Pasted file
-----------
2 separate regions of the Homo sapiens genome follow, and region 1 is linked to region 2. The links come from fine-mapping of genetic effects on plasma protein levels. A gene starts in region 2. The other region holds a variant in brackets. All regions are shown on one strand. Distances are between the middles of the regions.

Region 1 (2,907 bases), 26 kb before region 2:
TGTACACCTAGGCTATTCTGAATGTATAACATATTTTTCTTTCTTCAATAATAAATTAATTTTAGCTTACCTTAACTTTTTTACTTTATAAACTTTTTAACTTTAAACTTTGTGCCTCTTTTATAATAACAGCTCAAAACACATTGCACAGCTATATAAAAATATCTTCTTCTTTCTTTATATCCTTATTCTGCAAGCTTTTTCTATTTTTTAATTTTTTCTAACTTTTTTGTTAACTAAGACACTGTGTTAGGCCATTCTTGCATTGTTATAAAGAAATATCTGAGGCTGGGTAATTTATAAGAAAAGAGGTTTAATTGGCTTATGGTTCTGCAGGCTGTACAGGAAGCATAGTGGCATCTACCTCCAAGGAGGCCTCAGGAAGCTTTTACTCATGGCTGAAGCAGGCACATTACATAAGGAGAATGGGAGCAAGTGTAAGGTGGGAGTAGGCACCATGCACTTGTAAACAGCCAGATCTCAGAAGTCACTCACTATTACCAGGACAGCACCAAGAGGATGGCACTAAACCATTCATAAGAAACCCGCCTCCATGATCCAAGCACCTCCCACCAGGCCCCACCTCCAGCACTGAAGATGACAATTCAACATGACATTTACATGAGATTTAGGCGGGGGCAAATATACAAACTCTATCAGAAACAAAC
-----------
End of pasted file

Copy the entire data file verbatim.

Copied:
2 separate regions of the Homo sapiens genome follow, and region 1 is linked to region 2. The links come from fine-mapping of genetic effects on plasma protein levels. A gene starts in region 2. The other region holds a variant in brackets. All regions are shown on one strand. Distances are between the middles of the regions.

Region 1 (2,907 bases), 26 kb before region 2:
TGTACACCTAGGCTATTCTGAATGTATAACATATTTTTCTTTCTTCAATAATAAATTAATTTTAGCTTACCTTAACTTTTTTACTTTATAAACTTTTTAACTTTAAACTTTGTGCCTCTTTTATAATAACAGCTCAAAACACATTGCACAGCTATATAAAAATATCTTCTTCTTTCTTTATATCCTTATTCTGCAAGCTTTTTCTATTTTTTAATTTTTTCTAACTTTTTTGTTAACTAAGACACTGTGTTAGGCCATTCTTGCATTGTTATAAAGAAATATCTGAGGCTGGGTAATTTATAAGAAAAGAGGTTTAATTGGCTTATGGTTCTGCAGGCTGTACAGGAAGCATAGTGGCATCTACCTCCAAGGAGGCCTCAGGAAGCTTTTACTCATGGCTGAAGCAGGCACATTACATAAGGAGAATGGGAGCAAGTGTAAGGTGGGAGTAGGCACCATGCACTTGTAAACAGCCAGATCTCAGAAGTCACTCACTATTACCAGGACAGCACCAAGAGGATGGCACTAAACCATTCATAAGAAACCCGCCTCCATGATCCAAGCACCTCCCACCAGGCCCCACCTCCAGCACTGAAGATGACAATTCAACATGACATTTACATGAGATTTAGGCGGGGGCAAATATACAAACTCTATCAGAAACAAAC